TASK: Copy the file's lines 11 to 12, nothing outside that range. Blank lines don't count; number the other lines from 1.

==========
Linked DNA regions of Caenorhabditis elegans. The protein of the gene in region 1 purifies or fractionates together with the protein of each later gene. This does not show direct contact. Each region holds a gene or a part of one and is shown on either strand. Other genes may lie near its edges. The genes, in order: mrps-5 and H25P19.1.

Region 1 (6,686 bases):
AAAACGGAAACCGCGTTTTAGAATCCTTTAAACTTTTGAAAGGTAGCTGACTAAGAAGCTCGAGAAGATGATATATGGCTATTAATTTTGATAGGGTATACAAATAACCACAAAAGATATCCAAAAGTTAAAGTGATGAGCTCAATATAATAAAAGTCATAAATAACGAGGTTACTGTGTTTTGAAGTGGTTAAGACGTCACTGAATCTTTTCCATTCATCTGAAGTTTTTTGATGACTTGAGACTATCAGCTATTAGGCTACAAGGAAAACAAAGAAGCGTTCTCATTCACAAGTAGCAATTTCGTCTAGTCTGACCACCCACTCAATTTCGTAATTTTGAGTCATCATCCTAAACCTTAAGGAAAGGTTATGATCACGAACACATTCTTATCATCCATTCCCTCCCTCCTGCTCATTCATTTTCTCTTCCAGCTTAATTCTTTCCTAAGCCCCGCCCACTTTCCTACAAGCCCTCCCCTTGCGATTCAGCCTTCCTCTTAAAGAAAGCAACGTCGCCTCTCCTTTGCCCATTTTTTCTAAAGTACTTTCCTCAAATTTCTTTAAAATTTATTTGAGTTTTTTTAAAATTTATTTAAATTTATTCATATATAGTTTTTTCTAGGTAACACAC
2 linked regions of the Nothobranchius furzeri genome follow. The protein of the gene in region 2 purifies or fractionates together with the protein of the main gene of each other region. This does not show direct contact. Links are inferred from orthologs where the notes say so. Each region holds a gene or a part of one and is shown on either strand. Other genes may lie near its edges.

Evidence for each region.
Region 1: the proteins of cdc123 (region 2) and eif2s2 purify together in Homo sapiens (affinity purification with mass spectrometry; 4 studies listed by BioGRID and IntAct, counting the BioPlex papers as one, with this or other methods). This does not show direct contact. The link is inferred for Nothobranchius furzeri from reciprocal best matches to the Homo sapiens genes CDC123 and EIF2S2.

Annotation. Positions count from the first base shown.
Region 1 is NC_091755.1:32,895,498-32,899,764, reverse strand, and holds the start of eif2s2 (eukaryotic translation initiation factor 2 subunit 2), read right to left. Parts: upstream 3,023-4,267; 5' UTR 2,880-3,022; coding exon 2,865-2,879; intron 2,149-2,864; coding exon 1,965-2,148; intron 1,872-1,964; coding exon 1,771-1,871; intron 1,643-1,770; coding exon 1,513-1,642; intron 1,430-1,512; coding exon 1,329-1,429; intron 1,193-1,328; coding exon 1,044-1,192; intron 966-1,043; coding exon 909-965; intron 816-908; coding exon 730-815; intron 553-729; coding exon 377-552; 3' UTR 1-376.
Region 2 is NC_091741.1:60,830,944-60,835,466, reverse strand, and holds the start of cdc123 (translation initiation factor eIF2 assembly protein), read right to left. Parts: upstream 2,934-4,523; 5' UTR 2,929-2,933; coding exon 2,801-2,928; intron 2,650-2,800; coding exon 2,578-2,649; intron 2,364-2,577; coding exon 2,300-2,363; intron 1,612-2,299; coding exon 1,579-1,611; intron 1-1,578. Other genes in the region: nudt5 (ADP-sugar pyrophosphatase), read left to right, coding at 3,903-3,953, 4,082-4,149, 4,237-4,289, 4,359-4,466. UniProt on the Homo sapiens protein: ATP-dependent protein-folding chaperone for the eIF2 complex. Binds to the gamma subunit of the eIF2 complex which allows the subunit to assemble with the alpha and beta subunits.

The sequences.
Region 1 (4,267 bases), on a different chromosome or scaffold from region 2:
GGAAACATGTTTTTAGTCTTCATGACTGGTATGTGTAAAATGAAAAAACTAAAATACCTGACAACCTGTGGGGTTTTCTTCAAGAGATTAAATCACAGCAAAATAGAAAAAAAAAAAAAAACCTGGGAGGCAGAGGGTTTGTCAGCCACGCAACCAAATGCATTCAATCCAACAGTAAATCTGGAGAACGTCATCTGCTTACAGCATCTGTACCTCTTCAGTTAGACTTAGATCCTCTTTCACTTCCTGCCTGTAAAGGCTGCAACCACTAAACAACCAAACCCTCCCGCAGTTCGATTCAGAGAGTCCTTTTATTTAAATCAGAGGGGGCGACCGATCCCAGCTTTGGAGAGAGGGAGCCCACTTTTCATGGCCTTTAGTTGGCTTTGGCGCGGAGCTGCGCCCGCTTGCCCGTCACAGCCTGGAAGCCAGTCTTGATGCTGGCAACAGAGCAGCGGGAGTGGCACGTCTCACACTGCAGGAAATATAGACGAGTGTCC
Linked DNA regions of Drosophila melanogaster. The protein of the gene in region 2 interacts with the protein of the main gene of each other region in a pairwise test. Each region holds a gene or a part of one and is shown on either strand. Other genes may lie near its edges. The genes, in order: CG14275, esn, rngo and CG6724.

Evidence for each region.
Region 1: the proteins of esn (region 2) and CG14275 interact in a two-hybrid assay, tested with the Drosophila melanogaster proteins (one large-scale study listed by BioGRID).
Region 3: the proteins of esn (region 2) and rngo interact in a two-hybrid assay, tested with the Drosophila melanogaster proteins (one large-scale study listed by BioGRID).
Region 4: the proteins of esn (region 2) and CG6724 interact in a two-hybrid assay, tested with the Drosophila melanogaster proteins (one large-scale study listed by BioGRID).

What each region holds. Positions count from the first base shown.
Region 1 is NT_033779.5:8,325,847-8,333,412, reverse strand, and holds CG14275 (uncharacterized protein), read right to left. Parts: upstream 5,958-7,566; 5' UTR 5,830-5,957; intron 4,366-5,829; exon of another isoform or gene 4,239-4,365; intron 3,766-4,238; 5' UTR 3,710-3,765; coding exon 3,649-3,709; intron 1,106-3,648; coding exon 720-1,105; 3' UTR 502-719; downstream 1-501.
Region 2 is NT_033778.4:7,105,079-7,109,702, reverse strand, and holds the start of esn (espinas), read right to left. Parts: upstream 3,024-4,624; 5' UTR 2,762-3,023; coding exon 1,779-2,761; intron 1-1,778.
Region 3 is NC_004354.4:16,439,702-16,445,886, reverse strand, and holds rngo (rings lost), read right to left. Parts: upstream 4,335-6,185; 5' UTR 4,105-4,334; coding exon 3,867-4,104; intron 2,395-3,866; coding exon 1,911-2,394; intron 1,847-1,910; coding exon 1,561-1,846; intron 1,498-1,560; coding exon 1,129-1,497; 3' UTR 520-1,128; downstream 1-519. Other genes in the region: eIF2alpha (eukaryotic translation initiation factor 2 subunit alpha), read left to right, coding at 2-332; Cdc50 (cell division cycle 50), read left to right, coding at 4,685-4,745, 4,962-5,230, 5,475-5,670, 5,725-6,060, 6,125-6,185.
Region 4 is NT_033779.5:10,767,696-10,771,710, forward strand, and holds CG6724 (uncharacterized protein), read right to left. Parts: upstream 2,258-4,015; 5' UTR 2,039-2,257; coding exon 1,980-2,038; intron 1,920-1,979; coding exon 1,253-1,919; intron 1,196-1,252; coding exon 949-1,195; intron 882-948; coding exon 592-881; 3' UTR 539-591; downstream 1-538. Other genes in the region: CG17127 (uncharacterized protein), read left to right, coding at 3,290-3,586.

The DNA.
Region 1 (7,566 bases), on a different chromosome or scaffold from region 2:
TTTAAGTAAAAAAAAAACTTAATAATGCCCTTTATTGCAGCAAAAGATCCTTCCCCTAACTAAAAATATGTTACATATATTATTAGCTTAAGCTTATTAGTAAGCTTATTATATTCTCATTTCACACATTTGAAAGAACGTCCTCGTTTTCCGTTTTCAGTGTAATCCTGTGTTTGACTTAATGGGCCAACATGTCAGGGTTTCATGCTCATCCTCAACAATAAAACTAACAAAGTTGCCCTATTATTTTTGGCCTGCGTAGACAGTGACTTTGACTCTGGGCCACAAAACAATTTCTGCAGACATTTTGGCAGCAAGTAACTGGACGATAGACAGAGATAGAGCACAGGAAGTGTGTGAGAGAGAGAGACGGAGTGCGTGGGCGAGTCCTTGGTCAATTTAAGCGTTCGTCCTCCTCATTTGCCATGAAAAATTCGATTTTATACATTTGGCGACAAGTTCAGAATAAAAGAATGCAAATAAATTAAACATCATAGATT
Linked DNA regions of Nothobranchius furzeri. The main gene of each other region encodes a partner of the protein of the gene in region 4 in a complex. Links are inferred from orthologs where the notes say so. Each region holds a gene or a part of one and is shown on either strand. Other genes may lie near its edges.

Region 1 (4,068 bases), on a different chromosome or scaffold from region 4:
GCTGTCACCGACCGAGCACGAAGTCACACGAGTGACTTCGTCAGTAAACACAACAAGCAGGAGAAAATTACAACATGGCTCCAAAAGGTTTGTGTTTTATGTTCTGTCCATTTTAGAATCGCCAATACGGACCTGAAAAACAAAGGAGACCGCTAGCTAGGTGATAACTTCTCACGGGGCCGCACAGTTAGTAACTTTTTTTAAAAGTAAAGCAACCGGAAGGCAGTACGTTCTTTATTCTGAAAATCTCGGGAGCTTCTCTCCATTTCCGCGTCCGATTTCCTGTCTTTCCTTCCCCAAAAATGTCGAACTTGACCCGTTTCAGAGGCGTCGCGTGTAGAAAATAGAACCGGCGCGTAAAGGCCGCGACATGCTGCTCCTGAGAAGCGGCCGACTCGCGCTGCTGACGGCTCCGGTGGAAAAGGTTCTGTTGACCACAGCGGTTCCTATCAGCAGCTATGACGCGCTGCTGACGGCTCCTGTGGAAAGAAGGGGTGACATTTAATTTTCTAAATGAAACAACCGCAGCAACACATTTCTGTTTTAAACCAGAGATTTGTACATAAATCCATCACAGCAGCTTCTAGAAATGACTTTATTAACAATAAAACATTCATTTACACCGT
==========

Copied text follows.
Region 1 (4,267 bases), on a different chromosome or scaffold from region 2:
GGAAACATGTTTTTAGTCTTCATGACTGGTATGTGTAAAATGAAAAAACTAAAATACCTGACAACCTGTGGGGTTTTCTTCAAGAGATTAAATCACAGCAAAATAGAAAAAAAAAAAAAAACCTGGGAGGCAGAGGGTTTGTCAGCCACGCAACCAAATGCATTCAATCCAACAGTAAATCTGGAGAACGTCATCTGCTTACAGCATCTGTACCTCTTCAGTTAGACTTAGATCCTCTTTCACTTCCTGCCTGTAAAGGCTGCAACCACTAAACAACCAAACCCTCCCGCAGTTCGATTCAGAGAGTCCTTTTATTTAAATCAGAGGGGGCGACCGATCCCAGCTTTGGAGAGAGGGAGCCCACTTTTCATGGCCTTTAGTTGGCTTTGGCGCGGAGCTGCGCCCGCTTGCCCGTCACAGCCTGGAAGCCAGTCTTGATGCTGGCAACAGAGCAGCGGGAGTGGCACGTCTCACACTGCAGGAAATATAGACGAGTGTCC